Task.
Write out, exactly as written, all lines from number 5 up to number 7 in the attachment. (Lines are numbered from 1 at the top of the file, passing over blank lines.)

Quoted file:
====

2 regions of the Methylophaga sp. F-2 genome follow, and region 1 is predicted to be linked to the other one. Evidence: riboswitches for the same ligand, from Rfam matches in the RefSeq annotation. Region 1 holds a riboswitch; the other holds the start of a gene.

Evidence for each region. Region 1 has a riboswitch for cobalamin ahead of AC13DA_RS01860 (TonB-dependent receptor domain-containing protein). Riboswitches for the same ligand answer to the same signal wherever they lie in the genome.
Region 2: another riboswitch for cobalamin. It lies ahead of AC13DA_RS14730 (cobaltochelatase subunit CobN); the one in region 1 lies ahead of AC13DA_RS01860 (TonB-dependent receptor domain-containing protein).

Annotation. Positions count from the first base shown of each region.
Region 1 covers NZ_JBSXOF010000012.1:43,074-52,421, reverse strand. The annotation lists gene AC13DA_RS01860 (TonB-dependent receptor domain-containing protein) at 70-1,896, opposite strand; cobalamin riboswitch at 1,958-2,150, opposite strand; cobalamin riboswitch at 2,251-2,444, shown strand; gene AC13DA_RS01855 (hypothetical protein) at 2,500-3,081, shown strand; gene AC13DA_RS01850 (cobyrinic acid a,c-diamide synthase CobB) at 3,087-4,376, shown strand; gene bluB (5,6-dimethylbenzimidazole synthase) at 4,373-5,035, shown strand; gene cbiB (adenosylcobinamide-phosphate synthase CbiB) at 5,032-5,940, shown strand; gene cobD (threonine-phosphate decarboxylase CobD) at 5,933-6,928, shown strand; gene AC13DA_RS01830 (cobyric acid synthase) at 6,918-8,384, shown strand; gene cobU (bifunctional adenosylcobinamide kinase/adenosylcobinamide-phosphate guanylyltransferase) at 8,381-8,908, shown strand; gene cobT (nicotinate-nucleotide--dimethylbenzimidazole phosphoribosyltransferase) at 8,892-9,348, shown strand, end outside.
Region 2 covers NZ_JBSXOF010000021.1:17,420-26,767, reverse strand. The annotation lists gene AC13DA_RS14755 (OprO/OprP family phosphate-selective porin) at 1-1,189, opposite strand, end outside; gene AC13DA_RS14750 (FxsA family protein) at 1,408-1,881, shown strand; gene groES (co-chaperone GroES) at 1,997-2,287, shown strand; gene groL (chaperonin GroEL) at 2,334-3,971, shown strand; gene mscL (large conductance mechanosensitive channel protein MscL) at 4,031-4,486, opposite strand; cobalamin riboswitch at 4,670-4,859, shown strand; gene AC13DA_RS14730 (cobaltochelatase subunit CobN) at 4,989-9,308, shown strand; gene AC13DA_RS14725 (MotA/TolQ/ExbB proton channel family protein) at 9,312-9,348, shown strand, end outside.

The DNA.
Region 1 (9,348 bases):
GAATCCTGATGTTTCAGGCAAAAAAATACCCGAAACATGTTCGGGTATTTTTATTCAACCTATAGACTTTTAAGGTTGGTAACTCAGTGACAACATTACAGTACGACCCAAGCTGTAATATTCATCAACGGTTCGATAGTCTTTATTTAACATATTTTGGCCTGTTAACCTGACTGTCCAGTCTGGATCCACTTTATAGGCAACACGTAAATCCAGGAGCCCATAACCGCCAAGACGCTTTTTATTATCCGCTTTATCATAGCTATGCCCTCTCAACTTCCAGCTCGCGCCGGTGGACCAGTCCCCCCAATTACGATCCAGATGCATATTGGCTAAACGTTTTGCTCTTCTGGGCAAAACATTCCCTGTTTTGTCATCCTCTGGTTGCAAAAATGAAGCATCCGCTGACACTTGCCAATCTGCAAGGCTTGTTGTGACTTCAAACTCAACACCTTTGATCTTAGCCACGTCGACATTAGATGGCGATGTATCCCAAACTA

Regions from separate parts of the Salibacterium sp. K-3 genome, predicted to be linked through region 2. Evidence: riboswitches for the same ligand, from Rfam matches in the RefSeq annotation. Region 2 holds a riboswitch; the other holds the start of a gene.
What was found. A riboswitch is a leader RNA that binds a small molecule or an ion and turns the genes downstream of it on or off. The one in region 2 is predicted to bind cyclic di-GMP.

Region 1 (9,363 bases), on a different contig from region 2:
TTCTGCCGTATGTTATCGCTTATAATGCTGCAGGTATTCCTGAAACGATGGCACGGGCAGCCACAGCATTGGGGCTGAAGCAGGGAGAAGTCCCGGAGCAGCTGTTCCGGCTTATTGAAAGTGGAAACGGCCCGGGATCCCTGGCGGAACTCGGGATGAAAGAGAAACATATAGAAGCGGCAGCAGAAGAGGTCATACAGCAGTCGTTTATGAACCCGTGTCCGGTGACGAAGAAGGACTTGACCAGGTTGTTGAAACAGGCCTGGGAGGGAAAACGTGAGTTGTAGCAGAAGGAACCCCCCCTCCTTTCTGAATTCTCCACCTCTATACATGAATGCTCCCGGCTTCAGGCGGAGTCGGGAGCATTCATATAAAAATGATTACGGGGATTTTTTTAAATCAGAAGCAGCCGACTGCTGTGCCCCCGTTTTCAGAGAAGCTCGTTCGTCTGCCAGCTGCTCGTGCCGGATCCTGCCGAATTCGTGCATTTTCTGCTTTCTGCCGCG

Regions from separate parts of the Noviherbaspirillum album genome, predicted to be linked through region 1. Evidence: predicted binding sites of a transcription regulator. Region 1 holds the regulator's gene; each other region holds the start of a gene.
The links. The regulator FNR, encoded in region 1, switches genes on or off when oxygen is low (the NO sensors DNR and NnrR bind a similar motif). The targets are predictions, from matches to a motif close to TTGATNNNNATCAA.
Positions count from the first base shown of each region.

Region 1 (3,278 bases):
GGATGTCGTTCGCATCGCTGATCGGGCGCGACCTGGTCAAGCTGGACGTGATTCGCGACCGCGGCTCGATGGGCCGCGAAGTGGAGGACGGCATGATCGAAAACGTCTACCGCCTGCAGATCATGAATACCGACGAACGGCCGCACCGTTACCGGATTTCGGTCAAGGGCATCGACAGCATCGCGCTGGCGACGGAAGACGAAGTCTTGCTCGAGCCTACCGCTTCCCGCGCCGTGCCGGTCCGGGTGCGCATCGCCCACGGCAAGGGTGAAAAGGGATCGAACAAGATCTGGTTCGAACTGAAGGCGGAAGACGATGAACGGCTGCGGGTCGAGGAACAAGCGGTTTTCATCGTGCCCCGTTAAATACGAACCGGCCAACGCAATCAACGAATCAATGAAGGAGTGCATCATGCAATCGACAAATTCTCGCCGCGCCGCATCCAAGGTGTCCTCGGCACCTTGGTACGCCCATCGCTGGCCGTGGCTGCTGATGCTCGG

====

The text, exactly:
Region 1 covers NZ_JBSXOF010000012.1:43,074-52,421, reverse strand. The annotation lists gene AC13DA_RS01860 (TonB-dependent receptor domain-containing protein) at 70-1,896, opposite strand; cobalamin riboswitch at 1,958-2,150, opposite strand; cobalamin riboswitch at 2,251-2,444, shown strand; gene AC13DA_RS01855 (hypothetical protein) at 2,500-3,081, shown strand; gene AC13DA_RS01850 (cobyrinic acid a,c-diamide synthase CobB) at 3,087-4,376, shown strand; gene bluB (5,6-dimethylbenzimidazole synthase) at 4,373-5,035, shown strand; gene cbiB (adenosylcobinamide-phosphate synthase CbiB) at 5,032-5,940, shown strand; gene cobD (threonine-phosphate decarboxylase CobD) at 5,933-6,928, shown strand; gene AC13DA_RS01830 (cobyric acid synthase) at 6,918-8,384, shown strand; gene cobU (bifunctional adenosylcobinamide kinase/adenosylcobinamide-phosphate guanylyltransferase) at 8,381-8,908, shown strand; gene cobT (nicotinate-nucleotide--dimethylbenzimidazole phosphoribosyltransferase) at 8,892-9,348, shown strand, end outside.
Region 2 covers NZ_JBSXOF010000021.1:17,420-26,767, reverse strand. The annotation lists gene AC13DA_RS14755 (OprO/OprP family phosphate-selective porin) at 1-1,189, opposite strand, end outside; gene AC13DA_RS14750 (FxsA family protein) at 1,408-1,881, shown strand; gene groES (co-chaperone GroES) at 1,997-2,287, shown strand; gene groL (chaperonin GroEL) at 2,334-3,971, shown strand; gene mscL (large conductance mechanosensitive channel protein MscL) at 4,031-4,486, opposite strand; cobalamin riboswitch at 4,670-4,859, shown strand; gene AC13DA_RS14730 (cobaltochelatase subunit CobN) at 4,989-9,308, shown strand; gene AC13DA_RS14725 (MotA/TolQ/ExbB proton channel family protein) at 9,312-9,348, shown strand, end outside.

The DNA.